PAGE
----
Hey I am all about letting a 19 year old have a couple of drinks on special occasions, a weekend at the lake with mom and dad, etc, but no way being able to go bar hoping, or being able to go and buy a bottle of vodka and having access to keys to a car.



posted on Apr, 23 2014 @ 11:38 PM
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Many states allow minors to consume alcohol if in the presence of a guardian, like Wisconsin and Texas for example.



posted on Apr, 24 2014 @ 01:06 AM
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a reply to: kurthall

And a 21 year old wouldn't have been in the same position...but because they are 20...it must be because they are not "adult" enough......I fail to see your logic in your example...



posted on Apr, 24 2014 @ 01:09 AM
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Finally a thread on a drug we're actually allowed to talk about on ATS... and it's one I never use. But what the hell.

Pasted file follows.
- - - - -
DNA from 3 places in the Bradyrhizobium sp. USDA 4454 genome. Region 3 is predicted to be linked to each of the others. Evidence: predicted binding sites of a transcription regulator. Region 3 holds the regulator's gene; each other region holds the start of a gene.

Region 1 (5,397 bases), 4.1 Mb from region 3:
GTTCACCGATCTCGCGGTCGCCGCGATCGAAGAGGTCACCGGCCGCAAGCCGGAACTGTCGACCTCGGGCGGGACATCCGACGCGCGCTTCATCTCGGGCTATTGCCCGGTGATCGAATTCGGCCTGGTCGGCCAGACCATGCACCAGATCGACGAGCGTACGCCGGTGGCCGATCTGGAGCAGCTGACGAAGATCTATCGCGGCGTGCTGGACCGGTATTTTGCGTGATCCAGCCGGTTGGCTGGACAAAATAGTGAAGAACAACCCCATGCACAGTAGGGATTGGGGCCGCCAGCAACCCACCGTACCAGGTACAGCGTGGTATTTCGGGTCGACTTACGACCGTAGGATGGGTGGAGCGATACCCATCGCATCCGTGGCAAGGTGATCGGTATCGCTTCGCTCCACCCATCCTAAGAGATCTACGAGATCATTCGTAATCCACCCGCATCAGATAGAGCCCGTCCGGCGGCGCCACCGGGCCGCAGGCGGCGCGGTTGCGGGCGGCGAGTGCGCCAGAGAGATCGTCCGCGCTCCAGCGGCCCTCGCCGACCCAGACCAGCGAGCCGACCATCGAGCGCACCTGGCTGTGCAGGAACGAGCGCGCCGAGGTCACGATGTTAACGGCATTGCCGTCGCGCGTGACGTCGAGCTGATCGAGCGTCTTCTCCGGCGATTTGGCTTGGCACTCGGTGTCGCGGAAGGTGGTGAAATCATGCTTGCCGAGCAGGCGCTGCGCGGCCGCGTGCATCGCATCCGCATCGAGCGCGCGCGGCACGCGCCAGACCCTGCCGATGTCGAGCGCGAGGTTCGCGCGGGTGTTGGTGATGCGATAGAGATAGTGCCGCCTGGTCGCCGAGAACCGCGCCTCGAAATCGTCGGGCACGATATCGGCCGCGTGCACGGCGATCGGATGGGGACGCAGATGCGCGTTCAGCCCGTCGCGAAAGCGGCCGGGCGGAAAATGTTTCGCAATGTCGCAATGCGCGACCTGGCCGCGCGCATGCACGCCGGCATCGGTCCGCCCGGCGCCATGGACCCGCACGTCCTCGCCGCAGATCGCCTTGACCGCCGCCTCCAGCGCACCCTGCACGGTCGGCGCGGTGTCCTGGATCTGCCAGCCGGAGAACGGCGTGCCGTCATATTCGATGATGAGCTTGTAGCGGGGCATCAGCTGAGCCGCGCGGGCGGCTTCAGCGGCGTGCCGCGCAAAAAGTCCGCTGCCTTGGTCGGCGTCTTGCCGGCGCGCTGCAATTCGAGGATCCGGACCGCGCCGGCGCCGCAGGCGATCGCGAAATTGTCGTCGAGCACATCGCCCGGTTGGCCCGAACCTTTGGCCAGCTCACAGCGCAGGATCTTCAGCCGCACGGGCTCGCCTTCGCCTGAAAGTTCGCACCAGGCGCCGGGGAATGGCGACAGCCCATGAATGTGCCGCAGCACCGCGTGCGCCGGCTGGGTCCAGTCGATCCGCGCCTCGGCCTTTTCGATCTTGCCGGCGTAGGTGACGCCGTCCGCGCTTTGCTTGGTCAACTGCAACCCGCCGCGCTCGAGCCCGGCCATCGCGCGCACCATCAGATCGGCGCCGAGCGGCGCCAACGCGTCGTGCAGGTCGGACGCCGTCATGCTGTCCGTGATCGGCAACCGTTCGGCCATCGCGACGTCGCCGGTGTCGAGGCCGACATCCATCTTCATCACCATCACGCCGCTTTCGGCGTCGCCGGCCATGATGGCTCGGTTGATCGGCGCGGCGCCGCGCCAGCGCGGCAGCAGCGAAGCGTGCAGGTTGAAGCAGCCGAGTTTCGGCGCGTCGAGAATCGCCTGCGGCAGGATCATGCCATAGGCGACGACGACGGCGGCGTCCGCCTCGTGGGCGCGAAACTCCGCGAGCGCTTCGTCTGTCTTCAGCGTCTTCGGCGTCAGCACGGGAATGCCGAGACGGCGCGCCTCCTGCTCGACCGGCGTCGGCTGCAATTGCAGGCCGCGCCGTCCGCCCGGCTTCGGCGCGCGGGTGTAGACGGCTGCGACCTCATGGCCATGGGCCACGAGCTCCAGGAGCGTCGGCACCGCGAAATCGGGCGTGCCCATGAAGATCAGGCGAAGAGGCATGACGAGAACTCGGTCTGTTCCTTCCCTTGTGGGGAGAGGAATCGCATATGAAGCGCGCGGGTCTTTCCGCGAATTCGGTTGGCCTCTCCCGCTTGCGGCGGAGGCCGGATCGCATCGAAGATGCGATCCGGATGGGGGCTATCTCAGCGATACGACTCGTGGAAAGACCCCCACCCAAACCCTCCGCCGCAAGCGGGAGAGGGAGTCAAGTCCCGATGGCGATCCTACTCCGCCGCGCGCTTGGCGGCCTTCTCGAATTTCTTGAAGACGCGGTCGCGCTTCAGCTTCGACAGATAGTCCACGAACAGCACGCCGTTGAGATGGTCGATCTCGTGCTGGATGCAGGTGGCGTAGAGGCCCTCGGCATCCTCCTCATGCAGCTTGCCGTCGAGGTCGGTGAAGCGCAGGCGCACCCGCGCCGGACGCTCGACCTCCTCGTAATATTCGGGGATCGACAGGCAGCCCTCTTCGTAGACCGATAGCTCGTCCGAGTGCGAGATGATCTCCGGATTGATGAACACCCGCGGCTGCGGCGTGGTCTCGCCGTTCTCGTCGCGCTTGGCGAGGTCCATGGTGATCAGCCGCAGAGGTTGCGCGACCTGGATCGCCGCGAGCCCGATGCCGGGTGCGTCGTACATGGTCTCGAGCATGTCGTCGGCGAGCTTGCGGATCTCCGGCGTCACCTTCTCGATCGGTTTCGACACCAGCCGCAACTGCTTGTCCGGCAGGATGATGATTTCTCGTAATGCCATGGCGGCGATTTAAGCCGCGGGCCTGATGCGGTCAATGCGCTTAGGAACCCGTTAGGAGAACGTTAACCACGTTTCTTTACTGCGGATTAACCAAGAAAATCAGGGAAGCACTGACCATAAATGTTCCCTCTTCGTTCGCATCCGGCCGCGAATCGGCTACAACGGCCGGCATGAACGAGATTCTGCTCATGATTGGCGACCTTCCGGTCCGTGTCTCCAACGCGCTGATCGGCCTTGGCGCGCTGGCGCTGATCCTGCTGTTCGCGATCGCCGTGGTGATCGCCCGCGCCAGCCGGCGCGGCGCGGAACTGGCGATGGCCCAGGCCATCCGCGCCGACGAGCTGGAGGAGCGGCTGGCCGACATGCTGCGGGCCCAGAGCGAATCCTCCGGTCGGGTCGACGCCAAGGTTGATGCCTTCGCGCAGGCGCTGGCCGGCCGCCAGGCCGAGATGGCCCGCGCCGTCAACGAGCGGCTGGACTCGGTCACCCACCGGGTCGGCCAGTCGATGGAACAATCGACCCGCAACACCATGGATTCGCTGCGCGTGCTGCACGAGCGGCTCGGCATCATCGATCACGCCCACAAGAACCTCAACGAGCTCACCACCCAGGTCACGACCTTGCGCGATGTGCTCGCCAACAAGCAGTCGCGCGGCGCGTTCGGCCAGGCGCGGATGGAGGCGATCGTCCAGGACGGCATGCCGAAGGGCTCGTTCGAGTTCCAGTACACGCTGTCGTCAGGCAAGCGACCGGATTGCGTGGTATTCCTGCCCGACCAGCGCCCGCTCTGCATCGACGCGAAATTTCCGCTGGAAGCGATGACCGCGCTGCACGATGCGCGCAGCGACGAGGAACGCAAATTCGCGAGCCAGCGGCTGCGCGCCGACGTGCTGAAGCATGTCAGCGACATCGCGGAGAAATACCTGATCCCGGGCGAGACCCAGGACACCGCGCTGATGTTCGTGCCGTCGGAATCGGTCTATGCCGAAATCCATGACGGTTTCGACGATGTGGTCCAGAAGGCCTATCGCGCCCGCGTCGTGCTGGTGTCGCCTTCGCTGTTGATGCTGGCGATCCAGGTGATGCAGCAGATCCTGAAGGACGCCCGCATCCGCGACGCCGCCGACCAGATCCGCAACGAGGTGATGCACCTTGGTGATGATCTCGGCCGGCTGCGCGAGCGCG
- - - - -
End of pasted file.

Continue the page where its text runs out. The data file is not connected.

What's being debated here is the appropriate age at which one should be allowed to poison himself (which is wholly ridiculous in the first place, but I digress). I'm of the opinion that such age is not a number, but a time when one is intelligent and mature enough to understand and accept the consequences of his actions.

But if you had to put a number on it, most Americans nowadays don't even begin to approach that point until well into their 30's. No one would go along with that of course, so we must therefore remove intelligence and maturity from the equation altogether and reduce the whole thing to this:

"If I can die for my country I should be able to die from anything I want," which again sounds a little like complete nonsense, but whatever. Blind nationalism=right to kill yourself. Gotcha.

Wait, that actually sounds about right.